Brass Track & Rail*
We have recently changed the R designation of our LGB compatible G-scale track curves and switches away from an arbitrary nomenclature used by other manufacturers to a representation of the closest effective radius in feet. So a R4 curve is a 4' radius curve, a R3 switch is a 3' radius curve.
Important Information to G-scale track
We are often asked what track to choose. It all starts out with the question for the track height code 215, 250 or 332. Some argue that code 215/250 looks more prototypical. That actually depends. Modern standard rail would be correctly code 300 if it is to scale. But what is actually 100% to scale in our hobby? Not much and for some things there are very good reasons such as operational safety.
Code 332 G-scale rail gives you just that much clearance compared to code 250 or even code 215 rail. Very often we seem to forget that none of our rolling stock is weight wise to scale. Weight is the other very important factor that determines how you car will stay on G-scale track. I have noticed in my own layout that I have less problems with engines but more problems with cars derailing, and the difference is mostly weight. There is a reason why LGB choose 3mm wheel flanges over 1.5mm.
The next question is about material Aluminium/Brass/Nickel plated Brass/Stainless Steel/Nickel Silver.
Brass is not Brass is not Brass. And don't believe people that talk about Virgin Brass. Brass is not a material that is found in the ground, and is not a natural product. Brass in an Alloy made out of different material. Two of the major components are Copper and Zinc. The more copper is used the more "golden" brass looks. The brighter brass is the less Copper is in there and the more Zinc. Zinc often can be contaminated contributing to Zinc rod. So Brass can actually pit. Now Zinc is cheaper than Copper hence the more Zinc the cheaper the material market price but the lower the quality of the Brass. Conductivity and durability are a factor of the Brass alloy. Some Brass Alloys contain even lead, outlawed in many US States, but how do you know that your Brass supplier isn't it up for cost cutting. Ask for a certified copy of the Brass Allow Chemical analysis and have them certify that this is the quality your are buying. If they don't do this, you know you are buying inferior Brass. TRAINLI and its suppliers (Trainline Gartenbahnen und Thiel) stand behind their Brass and we have certificates to proof it.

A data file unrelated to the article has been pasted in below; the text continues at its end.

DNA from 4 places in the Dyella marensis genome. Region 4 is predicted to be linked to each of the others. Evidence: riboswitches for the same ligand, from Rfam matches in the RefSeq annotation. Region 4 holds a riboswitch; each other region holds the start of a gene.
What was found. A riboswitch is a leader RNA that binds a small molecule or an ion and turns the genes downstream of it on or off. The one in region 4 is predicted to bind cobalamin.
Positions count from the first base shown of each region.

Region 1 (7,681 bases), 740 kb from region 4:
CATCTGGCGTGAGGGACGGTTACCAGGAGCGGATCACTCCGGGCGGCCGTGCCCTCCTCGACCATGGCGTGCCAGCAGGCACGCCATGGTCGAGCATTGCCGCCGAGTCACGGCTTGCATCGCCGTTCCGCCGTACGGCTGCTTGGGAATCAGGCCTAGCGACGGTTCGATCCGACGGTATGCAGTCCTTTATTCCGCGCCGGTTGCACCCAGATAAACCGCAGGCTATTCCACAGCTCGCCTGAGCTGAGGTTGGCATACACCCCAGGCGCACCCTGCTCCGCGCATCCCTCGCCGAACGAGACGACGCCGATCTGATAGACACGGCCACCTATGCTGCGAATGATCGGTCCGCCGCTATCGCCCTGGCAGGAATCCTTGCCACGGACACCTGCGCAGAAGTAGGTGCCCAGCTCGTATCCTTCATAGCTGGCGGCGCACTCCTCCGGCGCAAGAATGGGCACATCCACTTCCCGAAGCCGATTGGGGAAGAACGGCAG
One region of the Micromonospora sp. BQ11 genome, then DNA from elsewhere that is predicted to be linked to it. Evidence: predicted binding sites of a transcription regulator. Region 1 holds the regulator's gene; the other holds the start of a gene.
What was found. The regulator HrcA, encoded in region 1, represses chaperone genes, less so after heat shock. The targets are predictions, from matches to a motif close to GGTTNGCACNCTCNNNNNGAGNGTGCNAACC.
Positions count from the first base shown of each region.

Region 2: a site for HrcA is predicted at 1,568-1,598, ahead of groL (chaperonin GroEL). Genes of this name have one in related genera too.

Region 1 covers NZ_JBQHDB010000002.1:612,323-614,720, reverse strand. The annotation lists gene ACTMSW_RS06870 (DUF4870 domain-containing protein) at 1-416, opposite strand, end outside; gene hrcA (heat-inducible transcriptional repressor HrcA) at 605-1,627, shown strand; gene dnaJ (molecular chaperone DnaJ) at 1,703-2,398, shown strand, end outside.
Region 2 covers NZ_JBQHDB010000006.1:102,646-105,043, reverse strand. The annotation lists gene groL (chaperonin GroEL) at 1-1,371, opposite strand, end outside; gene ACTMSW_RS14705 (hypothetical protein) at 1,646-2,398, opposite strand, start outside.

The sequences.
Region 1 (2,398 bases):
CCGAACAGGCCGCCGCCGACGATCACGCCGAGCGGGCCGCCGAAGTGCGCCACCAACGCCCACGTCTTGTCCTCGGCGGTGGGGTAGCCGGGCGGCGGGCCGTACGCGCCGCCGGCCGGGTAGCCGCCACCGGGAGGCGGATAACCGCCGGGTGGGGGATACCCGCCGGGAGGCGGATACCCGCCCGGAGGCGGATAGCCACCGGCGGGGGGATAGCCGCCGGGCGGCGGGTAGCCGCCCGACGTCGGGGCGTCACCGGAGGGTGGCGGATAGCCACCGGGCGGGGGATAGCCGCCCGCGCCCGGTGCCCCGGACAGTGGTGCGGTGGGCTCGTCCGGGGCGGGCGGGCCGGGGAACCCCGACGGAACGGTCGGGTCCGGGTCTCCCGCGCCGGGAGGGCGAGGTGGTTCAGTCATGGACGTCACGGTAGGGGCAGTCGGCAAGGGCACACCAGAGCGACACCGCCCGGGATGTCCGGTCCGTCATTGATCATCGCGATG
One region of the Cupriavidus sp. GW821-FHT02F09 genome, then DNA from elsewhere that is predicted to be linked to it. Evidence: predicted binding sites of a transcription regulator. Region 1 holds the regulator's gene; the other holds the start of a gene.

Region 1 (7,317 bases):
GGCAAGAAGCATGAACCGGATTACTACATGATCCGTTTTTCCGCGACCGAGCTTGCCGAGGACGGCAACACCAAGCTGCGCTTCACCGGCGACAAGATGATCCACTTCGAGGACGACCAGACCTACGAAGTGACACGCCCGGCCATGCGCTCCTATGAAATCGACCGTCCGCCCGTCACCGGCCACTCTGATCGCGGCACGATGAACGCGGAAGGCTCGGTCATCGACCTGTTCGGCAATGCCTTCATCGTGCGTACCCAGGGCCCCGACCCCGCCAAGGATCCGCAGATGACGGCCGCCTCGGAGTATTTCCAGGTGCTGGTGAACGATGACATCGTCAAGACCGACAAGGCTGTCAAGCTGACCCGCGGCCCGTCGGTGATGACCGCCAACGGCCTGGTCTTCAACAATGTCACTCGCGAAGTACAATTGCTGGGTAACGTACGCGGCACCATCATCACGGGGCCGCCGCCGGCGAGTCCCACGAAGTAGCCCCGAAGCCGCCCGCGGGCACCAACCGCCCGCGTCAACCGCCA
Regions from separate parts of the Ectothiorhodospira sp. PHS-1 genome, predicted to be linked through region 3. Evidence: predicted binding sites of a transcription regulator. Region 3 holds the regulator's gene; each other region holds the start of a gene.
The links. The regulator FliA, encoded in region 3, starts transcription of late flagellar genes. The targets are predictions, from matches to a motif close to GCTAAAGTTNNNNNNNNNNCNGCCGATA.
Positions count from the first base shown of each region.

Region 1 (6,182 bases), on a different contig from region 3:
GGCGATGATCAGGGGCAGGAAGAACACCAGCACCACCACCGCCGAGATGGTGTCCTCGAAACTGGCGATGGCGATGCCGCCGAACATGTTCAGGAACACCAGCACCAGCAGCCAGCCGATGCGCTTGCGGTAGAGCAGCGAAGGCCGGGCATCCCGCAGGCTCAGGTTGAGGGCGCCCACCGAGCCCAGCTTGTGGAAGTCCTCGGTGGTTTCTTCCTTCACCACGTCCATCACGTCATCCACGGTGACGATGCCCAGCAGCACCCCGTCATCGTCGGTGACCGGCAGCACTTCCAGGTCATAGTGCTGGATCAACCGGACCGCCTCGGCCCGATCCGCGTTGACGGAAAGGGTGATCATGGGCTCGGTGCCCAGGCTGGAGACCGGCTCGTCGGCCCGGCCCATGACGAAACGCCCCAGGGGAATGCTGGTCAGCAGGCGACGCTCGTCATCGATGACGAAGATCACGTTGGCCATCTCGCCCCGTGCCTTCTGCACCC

*Prices subject to change